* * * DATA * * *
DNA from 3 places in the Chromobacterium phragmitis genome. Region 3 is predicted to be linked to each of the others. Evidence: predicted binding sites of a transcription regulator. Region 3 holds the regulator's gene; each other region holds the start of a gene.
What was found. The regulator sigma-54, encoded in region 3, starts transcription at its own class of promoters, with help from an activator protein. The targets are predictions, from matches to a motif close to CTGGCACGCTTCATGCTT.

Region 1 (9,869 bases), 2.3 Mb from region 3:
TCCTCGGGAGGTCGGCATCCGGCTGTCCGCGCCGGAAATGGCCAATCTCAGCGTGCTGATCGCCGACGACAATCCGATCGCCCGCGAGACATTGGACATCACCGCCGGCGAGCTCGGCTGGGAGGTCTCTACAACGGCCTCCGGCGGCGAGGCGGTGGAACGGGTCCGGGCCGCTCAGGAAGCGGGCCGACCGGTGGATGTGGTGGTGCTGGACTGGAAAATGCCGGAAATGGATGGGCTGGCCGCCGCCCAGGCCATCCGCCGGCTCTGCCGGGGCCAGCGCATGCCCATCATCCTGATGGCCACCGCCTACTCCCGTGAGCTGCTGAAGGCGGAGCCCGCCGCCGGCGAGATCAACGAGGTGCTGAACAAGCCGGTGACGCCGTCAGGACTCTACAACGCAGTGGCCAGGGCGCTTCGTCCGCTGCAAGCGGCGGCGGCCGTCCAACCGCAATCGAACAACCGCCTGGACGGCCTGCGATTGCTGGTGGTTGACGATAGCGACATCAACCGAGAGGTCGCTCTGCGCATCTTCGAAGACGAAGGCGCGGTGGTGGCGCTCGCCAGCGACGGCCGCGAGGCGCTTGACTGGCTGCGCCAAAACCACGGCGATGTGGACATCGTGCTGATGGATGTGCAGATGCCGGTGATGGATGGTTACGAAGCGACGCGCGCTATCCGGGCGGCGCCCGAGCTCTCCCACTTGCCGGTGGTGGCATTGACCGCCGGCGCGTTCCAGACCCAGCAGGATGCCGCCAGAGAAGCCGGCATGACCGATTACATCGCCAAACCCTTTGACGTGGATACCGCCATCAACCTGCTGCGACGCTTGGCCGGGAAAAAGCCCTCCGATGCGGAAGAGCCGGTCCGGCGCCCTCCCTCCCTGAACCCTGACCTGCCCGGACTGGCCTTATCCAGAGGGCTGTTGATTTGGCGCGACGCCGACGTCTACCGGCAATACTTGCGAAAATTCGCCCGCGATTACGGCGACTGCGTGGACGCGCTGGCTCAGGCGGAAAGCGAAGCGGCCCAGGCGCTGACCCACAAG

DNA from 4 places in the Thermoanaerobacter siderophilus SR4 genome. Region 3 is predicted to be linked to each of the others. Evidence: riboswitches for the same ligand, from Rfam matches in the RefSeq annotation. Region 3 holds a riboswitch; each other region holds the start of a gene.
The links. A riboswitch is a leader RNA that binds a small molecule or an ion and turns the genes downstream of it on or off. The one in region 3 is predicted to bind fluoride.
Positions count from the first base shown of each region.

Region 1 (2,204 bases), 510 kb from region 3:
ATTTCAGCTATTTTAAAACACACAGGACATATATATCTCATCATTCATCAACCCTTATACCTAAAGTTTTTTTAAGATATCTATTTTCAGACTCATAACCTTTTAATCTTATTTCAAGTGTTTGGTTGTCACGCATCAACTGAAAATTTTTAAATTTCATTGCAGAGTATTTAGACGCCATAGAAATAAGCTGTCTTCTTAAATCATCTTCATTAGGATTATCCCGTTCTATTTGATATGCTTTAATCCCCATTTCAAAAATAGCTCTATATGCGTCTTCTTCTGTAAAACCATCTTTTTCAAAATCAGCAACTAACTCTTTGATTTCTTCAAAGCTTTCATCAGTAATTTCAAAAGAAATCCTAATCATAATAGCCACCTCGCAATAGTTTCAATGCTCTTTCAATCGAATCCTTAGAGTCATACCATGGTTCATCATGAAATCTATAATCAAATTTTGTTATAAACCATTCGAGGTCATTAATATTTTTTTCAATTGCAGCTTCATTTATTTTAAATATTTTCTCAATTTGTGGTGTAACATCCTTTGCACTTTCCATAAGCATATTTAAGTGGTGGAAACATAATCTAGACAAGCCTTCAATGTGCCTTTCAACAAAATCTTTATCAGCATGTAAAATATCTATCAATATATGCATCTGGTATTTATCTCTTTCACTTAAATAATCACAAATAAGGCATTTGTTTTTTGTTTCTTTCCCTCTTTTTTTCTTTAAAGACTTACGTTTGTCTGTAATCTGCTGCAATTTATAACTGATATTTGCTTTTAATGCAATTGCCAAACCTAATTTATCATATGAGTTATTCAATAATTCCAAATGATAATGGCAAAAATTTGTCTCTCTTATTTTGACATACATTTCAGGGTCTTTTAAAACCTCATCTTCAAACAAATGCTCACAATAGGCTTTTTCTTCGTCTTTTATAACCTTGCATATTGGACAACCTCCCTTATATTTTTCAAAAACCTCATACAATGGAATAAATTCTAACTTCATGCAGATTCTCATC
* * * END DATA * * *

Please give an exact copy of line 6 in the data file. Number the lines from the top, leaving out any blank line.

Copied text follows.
The links. A riboswitch is a leader RNA that binds a small molecule or an ion and turns the genes downstream of it on or off. The one in region 3 is predicted to bind fluoride.